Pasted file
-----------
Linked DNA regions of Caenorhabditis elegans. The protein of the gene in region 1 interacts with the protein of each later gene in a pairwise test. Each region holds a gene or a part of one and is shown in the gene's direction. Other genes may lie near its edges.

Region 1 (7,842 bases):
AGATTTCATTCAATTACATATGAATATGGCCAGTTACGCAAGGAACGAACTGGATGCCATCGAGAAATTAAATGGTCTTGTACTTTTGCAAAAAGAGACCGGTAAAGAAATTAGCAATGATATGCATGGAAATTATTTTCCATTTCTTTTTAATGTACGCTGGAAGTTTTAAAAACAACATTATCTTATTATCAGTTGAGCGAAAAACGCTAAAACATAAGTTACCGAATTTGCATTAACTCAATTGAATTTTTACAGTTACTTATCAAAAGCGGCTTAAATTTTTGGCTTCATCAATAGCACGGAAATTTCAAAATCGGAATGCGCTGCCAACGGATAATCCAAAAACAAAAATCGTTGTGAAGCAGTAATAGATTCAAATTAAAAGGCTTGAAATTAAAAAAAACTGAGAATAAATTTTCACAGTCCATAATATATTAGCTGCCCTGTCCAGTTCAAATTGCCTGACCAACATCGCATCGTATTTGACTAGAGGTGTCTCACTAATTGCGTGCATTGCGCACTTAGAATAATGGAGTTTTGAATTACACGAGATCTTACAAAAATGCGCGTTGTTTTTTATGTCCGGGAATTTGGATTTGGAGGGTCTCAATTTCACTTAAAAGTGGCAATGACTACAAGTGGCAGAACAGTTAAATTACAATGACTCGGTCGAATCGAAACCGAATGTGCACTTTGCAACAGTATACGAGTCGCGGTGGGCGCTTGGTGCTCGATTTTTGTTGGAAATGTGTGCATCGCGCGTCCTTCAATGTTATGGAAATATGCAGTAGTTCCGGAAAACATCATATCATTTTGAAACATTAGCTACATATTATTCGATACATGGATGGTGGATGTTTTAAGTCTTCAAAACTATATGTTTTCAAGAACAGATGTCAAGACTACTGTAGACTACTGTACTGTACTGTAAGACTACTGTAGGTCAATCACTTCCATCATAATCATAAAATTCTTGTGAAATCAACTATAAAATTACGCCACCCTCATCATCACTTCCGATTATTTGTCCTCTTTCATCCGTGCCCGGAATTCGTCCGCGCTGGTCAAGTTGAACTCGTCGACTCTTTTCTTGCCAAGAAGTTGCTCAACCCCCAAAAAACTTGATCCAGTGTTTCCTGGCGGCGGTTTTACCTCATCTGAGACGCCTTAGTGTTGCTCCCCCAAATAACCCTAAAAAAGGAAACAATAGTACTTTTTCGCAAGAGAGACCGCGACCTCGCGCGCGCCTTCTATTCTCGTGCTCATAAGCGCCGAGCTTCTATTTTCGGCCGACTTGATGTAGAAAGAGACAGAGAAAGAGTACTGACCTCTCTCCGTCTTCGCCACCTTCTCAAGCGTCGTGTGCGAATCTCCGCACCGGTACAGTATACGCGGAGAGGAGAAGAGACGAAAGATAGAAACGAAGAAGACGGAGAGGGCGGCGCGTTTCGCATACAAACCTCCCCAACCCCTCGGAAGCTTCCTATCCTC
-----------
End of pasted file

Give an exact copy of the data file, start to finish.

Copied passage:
Linked DNA regions of Caenorhabditis elegans. The protein of the gene in region 1 interacts with the protein of each later gene in a pairwise test. Each region holds a gene or a part of one and is shown in the gene's direction. Other genes may lie near its edges.

Region 1 (7,842 bases):
AGATTTCATTCAATTACATATGAATATGGCCAGTTACGCAAGGAACGAACTGGATGCCATCGAGAAATTAAATGGTCTTGTACTTTTGCAAAAAGAGACCGGTAAAGAAATTAGCAATGATATGCATGGAAATTATTTTCCATTTCTTTTTAATGTACGCTGGAAGTTTTAAAAACAACATTATCTTATTATCAGTTGAGCGAAAAACGCTAAAACATAAGTTACCGAATTTGCATTAACTCAATTGAATTTTTACAGTTACTTATCAAAAGCGGCTTAAATTTTTGGCTTCATCAATAGCACGGAAATTTCAAAATCGGAATGCGCTGCCAACGGATAATCCAAAAACAAAAATCGTTGTGAAGCAGTAATAGATTCAAATTAAAAGGCTTGAAATTAAAAAAAACTGAGAATAAATTTTCACAGTCCATAATATATTAGCTGCCCTGTCCAGTTCAAATTGCCTGACCAACATCGCATCGTATTTGACTAGAGGTGTCTCACTAATTGCGTGCATTGCGCACTTAGAATAATGGAGTTTTGAATTACACGAGATCTTACAAAAATGCGCGTTGTTTTTTATGTCCGGGAATTTGGATTTGGAGGGTCTCAATTTCACTTAAAAGTGGCAATGACTACAAGTGGCAGAACAGTTAAATTACAATGACTCGGTCGAATCGAAACCGAATGTGCACTTTGCAACAGTATACGAGTCGCGGTGGGCGCTTGGTGCTCGATTTTTGTTGGAAATGTGTGCATCGCGCGTCCTTCAATGTTATGGAAATATGCAGTAGTTCCGGAAAACATCATATCATTTTGAAACATTAGCTACATATTATTCGATACATGGATGGTGGATGTTTTAAGTCTTCAAAACTATATGTTTTCAAGAACAGATGTCAAGACTACTGTAGACTACTGTACTGTACTGTAAGACTACTGTAGGTCAATCACTTCCATCATAATCATAAAATTCTTGTGAAATCAACTATAAAATTACGCCACCCTCATCATCACTTCCGATTATTTGTCCTCTTTCATCCGTGCCCGGAATTCGTCCGCGCTGGTCAAGTTGAACTCGTCGACTCTTTTCTTGCCAAGAAGTTGCTCAACCCCCAAAAAACTTGATCCAGTGTTTCCTGGCGGCGGTTTTACCTCATCTGAGACGCCTTAGTGTTGCTCCCCCAAATAACCCTAAAAAAGGAAACAATAGTACTTTTTCGCAAGAGAGACCGCGACCTCGCGCGCGCCTTCTATTCTCGTGCTCATAAGCGCCGAGCTTCTATTTTCGGCCGACTTGATGTAGAAAGAGACAGAGAAAGAGTACTGACCTCTCTCCGTCTTCGCCACCTTCTCAAGCGTCGTGTGCGAATCTCCGCACCGGTACAGTATACGCGGAGAGGAGAAGAGACGAAAGATAGAAACGAAGAAGACGGAGAGGGCGGCGCGTTTCGCATACAAACCTCCCCAACCCCTCGGAAGCTTCCTATCCTC